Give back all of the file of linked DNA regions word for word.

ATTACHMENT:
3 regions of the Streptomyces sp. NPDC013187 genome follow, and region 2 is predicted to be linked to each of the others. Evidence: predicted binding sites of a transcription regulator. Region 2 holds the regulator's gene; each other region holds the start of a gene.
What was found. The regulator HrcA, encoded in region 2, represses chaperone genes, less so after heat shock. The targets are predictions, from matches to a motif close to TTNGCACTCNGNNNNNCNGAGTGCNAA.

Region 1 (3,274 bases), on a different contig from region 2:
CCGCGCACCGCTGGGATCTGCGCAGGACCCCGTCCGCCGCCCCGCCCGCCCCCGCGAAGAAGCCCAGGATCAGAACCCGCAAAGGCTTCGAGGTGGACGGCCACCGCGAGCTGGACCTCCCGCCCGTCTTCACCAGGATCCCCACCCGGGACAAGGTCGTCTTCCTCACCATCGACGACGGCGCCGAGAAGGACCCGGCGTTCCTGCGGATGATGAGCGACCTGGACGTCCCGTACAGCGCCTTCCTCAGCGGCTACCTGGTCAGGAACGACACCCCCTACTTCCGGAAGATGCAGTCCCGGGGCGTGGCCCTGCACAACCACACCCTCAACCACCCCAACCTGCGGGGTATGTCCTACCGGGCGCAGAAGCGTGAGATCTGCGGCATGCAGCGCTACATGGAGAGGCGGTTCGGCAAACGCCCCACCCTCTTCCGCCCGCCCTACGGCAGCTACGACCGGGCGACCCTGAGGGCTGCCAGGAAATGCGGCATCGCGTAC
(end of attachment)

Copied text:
3 regions of the Streptomyces sp. NPDC013187 genome follow, and region 2 is predicted to be linked to each of the others. Evidence: predicted binding sites of a transcription regulator. Region 2 holds the regulator's gene; each other region holds the start of a gene.
What was found. The regulator HrcA, encoded in region 2, represses chaperone genes, less so after heat shock. The targets are predictions, from matches to a motif close to TTNGCACTCNGNNNNNCNGAGTGCNAA.

Region 1 (3,274 bases), on a different contig from region 2:
CCGCGCACCGCTGGGATCTGCGCAGGACCCCGTCCGCCGCCCCGCCCGCCCCCGCGAAGAAGCCCAGGATCAGAACCCGCAAAGGCTTCGAGGTGGACGGCCACCGCGAGCTGGACCTCCCGCCCGTCTTCACCAGGATCCCCACCCGGGACAAGGTCGTCTTCCTCACCATCGACGACGGCGCCGAGAAGGACCCGGCGTTCCTGCGGATGATGAGCGACCTGGACGTCCCGTACAGCGCCTTCCTCAGCGGCTACCTGGTCAGGAACGACACCCCCTACTTCCGGAAGATGCAGTCCCGGGGCGTGGCCCTGCACAACCACACCCTCAACCACCCCAACCTGCGGGGTATGTCCTACCGGGCGCAGAAGCGTGAGATCTGCGGCATGCAGCGCTACATGGAGAGGCGGTTCGGCAAACGCCCCACCCTCTTCCGCCCGCCCTACGGCAGCTACGACCGGGCGACCCTGAGGGCTGCCAGGAAATGCGGCATCGCGTAC